She played a bouncy Czech in “Once: The Musical” and a Polish lesbian in “Indecent.” Now Katrina Lenk is up for a Tony as a world-weary Israeli in “The Band’s Visit.”
And to think: This woman of many Mideastern and Eastern European voices grew up in the Midwest. As Glenda Jackson will tell you, that’s called acting. But the roles Lenk takes also require a good ear. She has a great one, thanks to the thousands of hours she spent, growing up in Iowa and Illinois, with the viola, that mellow love child of the violin and cello. She recently wowed at MCC Theater’s gala, drawing out a Yiddish-inflected tune on her viola while singing a sultry “If I Were a Rich Man.” And when the role calls for it, as it did in “Indecent” and “Once,” she can play a mean violin, too.
She also dances. No wonder her “Band’s Visit” colleagues call her a quadruple threat.
“She’s sort of a 360-degree artist,” says composer David Yazbek. “She’s a dancer, an actor, a singer … and a really good musician.”
Director David Cromer calls her “magical,” while book writer Itamar Moses hails her “unbelievable combination of enormous gifts, hard work and humility.”
They agree that Lenk, 43, is a “pretty private” person, which explains why, after she kissed her boyfriend goodbye in her dressing room the other day, she preferred not to tell The Post who he was, or even where she lives.
Home, for now, is the Ethel Barrymore Theatre and that dressing room, which Lenk has turned into a Turkish boudoir look-alike, with bright rugs, tin lanterns and a big armchair she calls “my throne.” She’s looking regal, in a corn-colored sheath dress and tangerine pumps — except for the Band-Aid on one bicep.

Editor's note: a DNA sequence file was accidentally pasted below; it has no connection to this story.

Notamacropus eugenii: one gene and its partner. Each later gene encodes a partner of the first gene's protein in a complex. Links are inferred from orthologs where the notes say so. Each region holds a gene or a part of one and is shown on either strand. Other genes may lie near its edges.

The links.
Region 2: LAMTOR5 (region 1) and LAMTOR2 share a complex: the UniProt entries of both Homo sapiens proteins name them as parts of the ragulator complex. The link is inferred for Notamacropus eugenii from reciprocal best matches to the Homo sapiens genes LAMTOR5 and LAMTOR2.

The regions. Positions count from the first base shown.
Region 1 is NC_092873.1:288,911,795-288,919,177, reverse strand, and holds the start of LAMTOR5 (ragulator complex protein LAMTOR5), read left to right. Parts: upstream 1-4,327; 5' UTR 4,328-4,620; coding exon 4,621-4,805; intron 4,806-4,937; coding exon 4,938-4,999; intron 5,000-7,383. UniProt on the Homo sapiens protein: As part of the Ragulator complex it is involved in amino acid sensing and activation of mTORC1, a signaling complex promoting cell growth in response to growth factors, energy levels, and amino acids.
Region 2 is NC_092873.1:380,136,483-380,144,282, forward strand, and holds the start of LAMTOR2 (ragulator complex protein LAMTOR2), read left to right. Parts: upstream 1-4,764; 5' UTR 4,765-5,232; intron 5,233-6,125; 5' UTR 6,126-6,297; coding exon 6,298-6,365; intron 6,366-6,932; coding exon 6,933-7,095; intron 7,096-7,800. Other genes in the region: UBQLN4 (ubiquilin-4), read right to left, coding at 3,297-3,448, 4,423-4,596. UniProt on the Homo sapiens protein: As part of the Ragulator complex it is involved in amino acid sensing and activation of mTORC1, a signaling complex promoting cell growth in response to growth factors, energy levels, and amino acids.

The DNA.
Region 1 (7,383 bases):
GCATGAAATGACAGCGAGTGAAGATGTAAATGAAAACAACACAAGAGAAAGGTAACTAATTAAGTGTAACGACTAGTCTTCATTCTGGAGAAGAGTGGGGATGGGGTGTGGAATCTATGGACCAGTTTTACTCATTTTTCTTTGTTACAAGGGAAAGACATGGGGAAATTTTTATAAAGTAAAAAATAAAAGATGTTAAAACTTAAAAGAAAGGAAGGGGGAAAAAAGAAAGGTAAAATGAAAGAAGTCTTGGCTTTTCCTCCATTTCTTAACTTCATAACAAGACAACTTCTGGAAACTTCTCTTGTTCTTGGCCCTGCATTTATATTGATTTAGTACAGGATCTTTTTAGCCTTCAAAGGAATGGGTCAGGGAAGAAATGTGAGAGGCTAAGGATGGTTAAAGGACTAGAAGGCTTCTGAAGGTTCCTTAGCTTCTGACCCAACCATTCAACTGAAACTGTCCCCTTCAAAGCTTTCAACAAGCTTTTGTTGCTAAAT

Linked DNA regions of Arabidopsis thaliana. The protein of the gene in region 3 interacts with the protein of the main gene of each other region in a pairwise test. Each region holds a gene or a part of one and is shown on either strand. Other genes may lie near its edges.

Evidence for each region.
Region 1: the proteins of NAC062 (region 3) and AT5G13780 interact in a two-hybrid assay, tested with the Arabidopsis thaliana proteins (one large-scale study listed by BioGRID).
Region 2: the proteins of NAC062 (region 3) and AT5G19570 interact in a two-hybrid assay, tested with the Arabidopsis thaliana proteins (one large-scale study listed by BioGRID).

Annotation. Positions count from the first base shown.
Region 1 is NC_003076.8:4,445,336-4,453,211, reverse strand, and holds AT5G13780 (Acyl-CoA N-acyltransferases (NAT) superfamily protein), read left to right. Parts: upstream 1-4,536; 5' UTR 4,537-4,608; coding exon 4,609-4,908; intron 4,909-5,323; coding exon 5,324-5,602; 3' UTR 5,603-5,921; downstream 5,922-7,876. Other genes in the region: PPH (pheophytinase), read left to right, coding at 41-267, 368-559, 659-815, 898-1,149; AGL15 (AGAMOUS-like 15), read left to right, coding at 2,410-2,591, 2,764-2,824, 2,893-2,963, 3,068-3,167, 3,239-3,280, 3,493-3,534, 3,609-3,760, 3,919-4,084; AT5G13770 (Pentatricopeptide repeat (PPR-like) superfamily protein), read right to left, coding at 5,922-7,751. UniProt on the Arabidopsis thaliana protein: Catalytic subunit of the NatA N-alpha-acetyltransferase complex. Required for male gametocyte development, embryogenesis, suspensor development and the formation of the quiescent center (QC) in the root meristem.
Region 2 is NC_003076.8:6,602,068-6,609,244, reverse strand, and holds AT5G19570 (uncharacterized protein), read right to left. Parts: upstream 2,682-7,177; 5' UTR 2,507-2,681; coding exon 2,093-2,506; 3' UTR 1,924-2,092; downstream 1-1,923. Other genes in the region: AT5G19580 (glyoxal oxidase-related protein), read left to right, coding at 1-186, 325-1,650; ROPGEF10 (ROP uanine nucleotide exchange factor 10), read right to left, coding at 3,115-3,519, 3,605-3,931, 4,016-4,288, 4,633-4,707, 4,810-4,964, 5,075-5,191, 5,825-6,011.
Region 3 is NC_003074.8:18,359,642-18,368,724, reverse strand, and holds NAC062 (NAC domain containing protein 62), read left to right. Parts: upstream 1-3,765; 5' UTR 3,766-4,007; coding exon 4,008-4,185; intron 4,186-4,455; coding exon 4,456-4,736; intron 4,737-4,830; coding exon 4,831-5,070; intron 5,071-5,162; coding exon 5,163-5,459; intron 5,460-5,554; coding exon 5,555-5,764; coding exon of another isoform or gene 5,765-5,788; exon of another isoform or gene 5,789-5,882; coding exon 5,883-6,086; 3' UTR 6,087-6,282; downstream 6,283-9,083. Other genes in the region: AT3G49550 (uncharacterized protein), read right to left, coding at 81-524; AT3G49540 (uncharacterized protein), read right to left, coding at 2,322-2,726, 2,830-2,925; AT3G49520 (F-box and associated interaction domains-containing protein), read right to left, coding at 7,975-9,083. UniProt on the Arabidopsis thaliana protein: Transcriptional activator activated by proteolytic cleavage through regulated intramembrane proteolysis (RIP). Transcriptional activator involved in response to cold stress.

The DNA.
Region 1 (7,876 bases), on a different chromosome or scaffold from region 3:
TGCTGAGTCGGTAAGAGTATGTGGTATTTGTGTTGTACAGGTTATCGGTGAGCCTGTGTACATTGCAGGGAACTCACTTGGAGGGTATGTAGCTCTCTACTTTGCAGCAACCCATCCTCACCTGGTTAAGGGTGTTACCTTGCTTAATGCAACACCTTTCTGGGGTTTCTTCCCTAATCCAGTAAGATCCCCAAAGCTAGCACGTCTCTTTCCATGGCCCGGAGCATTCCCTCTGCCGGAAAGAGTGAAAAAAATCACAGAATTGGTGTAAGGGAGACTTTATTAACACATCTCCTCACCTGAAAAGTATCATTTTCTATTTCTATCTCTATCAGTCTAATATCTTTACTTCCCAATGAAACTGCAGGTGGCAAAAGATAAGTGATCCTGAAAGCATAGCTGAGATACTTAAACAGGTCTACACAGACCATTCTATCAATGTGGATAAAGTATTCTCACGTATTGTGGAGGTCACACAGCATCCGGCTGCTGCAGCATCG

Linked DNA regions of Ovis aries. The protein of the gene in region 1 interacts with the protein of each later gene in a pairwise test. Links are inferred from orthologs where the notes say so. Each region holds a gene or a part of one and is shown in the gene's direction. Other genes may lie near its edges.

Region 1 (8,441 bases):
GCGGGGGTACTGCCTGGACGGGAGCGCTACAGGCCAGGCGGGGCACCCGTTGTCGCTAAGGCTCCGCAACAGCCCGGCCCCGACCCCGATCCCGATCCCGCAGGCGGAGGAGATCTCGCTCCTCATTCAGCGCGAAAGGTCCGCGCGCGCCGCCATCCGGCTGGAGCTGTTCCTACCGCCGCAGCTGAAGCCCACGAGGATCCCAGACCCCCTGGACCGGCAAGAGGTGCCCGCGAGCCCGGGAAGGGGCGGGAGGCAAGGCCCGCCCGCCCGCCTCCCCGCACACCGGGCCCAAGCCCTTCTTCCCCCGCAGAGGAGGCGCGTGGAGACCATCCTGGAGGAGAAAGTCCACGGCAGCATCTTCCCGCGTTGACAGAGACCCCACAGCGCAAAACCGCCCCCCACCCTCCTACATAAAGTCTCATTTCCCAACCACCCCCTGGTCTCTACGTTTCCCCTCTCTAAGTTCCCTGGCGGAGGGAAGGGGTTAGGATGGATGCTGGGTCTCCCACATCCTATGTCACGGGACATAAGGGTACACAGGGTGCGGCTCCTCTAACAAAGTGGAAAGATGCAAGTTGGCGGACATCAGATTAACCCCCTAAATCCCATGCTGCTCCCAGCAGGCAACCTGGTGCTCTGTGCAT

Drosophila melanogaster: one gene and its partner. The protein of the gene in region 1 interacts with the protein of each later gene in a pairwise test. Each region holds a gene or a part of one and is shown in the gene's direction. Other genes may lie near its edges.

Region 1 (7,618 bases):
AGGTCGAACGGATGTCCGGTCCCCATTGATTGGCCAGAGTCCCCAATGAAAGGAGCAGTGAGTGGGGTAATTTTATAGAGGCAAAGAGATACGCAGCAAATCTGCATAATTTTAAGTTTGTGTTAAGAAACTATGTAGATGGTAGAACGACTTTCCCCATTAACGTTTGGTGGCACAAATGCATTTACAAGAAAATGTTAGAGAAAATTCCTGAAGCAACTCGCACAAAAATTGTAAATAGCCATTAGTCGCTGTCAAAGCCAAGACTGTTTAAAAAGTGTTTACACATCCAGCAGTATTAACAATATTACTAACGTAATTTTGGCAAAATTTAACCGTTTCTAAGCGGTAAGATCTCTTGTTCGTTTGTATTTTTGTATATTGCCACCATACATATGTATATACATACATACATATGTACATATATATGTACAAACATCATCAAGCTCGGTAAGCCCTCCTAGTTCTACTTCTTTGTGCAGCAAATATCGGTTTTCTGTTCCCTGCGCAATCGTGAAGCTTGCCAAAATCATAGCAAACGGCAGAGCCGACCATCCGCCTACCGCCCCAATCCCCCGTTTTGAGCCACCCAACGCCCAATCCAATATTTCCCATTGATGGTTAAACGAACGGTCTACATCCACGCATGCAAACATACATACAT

“Burned myself on a curling iron,” she says, giggling. “Oh, the glamour!”
And glamorous she is as Dina, the languid cafe owner in “The Band’s Visit.” It’s Dina who welcomes a bunch of lost souls, an Egyptian police band stranded for the night in the wrong town.
Based on the 2007 film of the same name, the musical was an off-Broadway hit last season. In August, Lenk and a few others from the cast made a whirlwind visit of their own, flying into Tel Aviv and driving two hours through the Negev desert to Yeruham, where the film was shot.
“There’s a little road that goes off from the desert, and it’s lined with these beautiful ornate street lamps,” she recalls. “It’s as if they had something really grand [in mind], and then the street just ends, and there’s more desert.”
One night, townspeople and visitors gathered at a small community center, where the cast performed songs from the show, along with clips from the movie. The Israelis made them dinner.
‘To bring this thing we love so much to the town where it came from — we were very moved.’
“To say it was a gift sounds trite,” Lenk says. “To bring this thing we love so much to the town where it came from — we were very moved. I don’t know if the people who lived there were moved … They seemed to love it, but maybe it was just us being very excited!”
Just as moving are the letters she says she’s received from theatergoers, many of them children.
“There are kids who come to see the show from Syria, Egypt and Israel who mention how meaningful it is to have their culture represented onstage in a way that’s not about terrorists or political conflict,” Lenk says.
“It’s just as people.”
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